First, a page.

State of The Union – Post Election 2012

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Philadelphia – Finally, the Presidential campaign has seen a fresh morning on the horizon with a brand new term of four years. Most Americans are divided along party lines by the win of incumbent Democratic President Barack Obama and the loss of GOP contender Mitt Romney. It seems we are living in a polarized society, showing such a sharp division in a time of crisis, instead of a complete blend of rainbow colors.

Political pundits have had a field day in the postmortem analysis of Mitt Romney’s loss and how the incumbent won the final lap. No one can ignore the fact that there is a very large segment in American society which remains completely skeptical on the significant improvement in the financial state of US citizens, irrespective of the win of either candidate.

There were many reasons, large and small, that Mitt Romney was defeated. Some found him less than honest in handling issues like the degree of his participation in Bain capital and the disclosure of his personal finances as public records. Constant flip-flopping in his positions on many issues, like healthcare, abortion, Roe versus Wade, and issues regarding women and minorities, did not give the momentum which he needed for a win.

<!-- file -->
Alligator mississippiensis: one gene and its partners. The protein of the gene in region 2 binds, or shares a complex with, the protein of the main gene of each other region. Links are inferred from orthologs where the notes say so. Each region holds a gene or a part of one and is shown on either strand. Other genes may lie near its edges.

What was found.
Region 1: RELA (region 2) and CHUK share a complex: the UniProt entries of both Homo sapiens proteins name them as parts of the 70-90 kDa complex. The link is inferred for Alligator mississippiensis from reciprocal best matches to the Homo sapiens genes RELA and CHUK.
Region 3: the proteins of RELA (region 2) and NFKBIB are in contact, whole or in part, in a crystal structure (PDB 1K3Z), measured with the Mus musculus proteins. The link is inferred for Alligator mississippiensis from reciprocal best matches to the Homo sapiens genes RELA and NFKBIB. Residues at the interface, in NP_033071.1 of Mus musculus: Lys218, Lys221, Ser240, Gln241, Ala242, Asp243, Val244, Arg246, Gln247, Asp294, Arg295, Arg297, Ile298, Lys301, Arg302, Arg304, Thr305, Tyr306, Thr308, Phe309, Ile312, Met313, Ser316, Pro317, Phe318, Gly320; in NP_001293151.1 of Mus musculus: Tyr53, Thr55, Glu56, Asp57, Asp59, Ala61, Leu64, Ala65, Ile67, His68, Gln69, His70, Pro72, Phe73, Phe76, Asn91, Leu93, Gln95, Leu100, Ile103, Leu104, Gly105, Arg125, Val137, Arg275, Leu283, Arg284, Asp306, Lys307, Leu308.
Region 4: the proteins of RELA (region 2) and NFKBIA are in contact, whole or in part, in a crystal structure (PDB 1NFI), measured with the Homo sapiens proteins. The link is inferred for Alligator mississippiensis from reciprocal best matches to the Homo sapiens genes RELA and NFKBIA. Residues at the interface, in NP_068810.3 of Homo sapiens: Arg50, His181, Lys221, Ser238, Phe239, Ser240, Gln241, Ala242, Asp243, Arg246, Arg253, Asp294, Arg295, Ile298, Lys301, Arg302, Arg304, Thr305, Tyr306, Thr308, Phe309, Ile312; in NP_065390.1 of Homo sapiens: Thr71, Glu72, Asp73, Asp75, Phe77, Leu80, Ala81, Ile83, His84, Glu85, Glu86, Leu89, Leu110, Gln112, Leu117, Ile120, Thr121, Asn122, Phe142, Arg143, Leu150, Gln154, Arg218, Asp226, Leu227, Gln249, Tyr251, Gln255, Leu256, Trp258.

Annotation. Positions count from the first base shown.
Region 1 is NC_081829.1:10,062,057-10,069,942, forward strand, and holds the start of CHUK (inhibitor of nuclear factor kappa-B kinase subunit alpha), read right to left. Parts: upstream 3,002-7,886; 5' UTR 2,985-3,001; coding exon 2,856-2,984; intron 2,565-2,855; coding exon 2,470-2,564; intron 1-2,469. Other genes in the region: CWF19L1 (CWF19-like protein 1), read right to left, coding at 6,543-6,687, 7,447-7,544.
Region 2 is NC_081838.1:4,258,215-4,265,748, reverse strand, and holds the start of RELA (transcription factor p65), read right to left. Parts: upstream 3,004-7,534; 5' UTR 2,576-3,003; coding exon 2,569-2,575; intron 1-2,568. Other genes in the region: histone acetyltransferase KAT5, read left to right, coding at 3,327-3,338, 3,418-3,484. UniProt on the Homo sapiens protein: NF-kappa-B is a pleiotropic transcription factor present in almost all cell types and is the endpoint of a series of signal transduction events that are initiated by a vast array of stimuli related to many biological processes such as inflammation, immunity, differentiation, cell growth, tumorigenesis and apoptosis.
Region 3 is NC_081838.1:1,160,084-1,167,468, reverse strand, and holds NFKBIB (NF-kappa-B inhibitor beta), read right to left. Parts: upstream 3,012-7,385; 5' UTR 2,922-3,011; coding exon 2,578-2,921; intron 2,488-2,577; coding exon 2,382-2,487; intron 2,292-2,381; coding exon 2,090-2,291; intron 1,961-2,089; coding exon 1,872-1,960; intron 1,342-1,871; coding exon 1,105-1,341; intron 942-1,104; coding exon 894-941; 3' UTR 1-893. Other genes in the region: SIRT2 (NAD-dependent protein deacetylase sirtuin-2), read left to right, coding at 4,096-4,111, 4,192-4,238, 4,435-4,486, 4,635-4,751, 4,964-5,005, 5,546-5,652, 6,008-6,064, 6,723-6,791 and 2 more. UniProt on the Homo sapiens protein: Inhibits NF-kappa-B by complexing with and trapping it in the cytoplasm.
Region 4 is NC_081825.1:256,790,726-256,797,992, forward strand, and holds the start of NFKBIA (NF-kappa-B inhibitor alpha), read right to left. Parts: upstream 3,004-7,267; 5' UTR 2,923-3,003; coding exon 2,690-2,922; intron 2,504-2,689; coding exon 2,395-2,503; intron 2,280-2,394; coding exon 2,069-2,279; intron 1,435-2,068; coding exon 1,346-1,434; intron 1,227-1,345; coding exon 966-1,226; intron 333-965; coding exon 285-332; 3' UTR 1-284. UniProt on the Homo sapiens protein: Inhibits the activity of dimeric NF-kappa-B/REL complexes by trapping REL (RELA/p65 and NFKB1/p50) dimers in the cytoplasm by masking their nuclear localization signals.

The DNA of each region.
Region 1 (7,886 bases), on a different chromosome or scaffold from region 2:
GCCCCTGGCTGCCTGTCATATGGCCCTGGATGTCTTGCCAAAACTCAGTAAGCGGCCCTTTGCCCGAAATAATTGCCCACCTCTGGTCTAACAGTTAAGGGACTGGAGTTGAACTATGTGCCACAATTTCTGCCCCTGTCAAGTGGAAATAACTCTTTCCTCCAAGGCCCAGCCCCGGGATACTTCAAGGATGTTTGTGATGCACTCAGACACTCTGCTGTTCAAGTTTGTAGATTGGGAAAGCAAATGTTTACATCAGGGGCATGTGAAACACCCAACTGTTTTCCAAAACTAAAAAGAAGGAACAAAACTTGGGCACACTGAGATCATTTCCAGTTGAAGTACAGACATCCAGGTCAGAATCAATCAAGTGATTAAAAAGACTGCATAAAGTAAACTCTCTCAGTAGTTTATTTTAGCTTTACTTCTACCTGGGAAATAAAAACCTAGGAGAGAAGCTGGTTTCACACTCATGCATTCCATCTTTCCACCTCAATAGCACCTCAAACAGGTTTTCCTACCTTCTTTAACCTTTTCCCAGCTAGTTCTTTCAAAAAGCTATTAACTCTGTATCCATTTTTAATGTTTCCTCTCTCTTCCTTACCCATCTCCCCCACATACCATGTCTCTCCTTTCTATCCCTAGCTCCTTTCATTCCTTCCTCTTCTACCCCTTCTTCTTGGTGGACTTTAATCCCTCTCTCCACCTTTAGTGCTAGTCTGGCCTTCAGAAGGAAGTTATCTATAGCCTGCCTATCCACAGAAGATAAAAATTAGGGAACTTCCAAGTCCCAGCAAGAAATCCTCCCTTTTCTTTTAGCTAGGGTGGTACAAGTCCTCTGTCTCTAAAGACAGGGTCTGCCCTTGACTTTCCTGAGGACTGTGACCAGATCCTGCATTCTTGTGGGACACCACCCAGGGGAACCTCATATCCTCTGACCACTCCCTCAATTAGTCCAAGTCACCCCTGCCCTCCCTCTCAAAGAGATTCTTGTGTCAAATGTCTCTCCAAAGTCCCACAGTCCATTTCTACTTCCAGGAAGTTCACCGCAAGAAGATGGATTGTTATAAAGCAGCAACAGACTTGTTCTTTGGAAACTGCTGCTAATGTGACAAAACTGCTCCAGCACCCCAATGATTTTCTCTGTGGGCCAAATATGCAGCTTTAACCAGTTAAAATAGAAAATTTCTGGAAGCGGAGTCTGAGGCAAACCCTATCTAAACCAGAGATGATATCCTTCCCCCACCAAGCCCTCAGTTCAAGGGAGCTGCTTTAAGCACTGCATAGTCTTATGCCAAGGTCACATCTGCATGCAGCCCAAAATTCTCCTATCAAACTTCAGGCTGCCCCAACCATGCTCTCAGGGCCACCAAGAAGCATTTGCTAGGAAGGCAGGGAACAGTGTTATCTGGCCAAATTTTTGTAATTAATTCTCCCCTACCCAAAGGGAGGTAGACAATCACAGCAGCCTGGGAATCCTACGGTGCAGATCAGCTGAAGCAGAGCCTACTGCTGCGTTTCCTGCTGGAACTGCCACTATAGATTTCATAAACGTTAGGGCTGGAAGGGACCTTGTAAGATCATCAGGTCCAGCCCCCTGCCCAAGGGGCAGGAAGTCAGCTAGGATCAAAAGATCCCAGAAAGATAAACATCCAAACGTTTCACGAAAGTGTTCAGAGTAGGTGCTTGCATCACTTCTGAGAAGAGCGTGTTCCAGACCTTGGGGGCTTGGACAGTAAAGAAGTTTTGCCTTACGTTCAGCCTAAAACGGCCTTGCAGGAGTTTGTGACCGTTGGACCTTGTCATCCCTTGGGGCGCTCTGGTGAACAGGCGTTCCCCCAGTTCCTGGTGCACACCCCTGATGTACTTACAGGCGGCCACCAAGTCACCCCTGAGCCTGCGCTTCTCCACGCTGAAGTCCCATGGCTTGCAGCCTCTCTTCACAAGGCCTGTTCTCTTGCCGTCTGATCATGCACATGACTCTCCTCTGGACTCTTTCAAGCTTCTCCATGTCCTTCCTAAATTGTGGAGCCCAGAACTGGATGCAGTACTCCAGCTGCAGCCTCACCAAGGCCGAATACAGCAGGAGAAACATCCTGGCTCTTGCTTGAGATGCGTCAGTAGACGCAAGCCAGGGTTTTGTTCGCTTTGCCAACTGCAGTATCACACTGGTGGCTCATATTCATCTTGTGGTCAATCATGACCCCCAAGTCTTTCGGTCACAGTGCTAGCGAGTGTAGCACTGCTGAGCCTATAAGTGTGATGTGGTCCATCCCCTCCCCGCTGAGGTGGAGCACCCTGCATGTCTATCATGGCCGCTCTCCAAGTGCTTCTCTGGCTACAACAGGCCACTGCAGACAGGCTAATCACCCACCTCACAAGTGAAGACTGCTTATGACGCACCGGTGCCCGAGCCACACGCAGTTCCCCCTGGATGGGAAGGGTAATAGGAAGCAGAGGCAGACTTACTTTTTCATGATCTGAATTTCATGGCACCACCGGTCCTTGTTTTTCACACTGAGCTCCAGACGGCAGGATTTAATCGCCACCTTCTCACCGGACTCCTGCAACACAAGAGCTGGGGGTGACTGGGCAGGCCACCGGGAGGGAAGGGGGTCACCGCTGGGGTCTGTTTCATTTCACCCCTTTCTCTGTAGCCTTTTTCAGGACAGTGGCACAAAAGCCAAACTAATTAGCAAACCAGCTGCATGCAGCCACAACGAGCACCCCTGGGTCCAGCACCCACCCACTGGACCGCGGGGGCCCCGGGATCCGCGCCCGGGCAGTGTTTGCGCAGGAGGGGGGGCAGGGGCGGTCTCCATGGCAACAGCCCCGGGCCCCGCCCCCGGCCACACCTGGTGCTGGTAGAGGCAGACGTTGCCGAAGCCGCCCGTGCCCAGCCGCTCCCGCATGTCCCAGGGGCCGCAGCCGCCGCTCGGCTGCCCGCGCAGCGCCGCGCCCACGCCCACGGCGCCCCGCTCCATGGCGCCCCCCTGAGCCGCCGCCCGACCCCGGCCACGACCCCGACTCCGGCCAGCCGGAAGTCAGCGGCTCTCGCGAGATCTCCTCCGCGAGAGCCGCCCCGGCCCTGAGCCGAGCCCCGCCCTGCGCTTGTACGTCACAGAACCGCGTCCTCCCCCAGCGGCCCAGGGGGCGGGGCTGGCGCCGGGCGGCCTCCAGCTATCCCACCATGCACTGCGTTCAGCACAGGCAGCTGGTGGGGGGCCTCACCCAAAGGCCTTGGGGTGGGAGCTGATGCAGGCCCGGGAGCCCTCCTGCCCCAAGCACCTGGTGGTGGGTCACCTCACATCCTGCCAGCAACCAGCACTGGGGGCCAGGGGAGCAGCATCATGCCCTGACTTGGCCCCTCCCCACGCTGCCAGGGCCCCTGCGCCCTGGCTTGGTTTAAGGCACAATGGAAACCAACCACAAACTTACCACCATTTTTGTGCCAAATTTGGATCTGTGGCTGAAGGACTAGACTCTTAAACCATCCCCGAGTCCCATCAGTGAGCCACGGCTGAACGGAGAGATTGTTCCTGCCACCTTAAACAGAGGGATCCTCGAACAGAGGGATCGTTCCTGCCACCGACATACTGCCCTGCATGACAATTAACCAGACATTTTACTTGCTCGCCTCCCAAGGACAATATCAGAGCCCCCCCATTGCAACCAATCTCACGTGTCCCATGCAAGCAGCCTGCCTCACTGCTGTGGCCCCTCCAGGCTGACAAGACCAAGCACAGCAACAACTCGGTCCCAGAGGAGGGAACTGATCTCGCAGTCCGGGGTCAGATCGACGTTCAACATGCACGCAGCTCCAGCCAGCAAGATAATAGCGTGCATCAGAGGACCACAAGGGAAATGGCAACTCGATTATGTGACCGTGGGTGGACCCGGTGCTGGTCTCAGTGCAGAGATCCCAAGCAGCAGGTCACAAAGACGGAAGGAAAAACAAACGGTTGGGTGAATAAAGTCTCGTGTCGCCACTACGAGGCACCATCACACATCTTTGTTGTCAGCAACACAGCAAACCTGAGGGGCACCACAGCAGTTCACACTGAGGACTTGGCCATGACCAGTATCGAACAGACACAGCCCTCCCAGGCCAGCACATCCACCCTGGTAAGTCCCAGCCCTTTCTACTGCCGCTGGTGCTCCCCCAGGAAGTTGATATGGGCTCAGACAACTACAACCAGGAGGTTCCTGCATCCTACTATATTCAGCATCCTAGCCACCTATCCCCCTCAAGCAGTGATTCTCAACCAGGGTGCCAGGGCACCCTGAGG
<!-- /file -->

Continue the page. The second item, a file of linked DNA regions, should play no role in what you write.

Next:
The biggest hurdle for him was set by his own Republican Party, which took  non-compromising positions on issues from the economy, healthcare, defense, immigration and taxes on higher income brackets, to the view of minorities as contributing citizens, rather than projecting them as communities living on state aid and welfare. Romney’s negative campaign could not sway public opinion on his candidacy as an option for replacement.

In President Obama’s case, he did not make many mistakes during the campaign, but it was a less assuring win this time, as it is a long way for him to ride through the dark tunnel before seeing the light for a successful conclusion of his second term.

The platter is full with all kinds of problems with the  nation’s ailing health, as his second term begins in January of 2013. His major problems do not include just the healthcare dilemma or high unemployment figures. He will have to skillfully juggle various issues in education, foreign policy, the defense budget, tax code tuning,and immigration,  because they are linked to the nation’s economy, even in the future.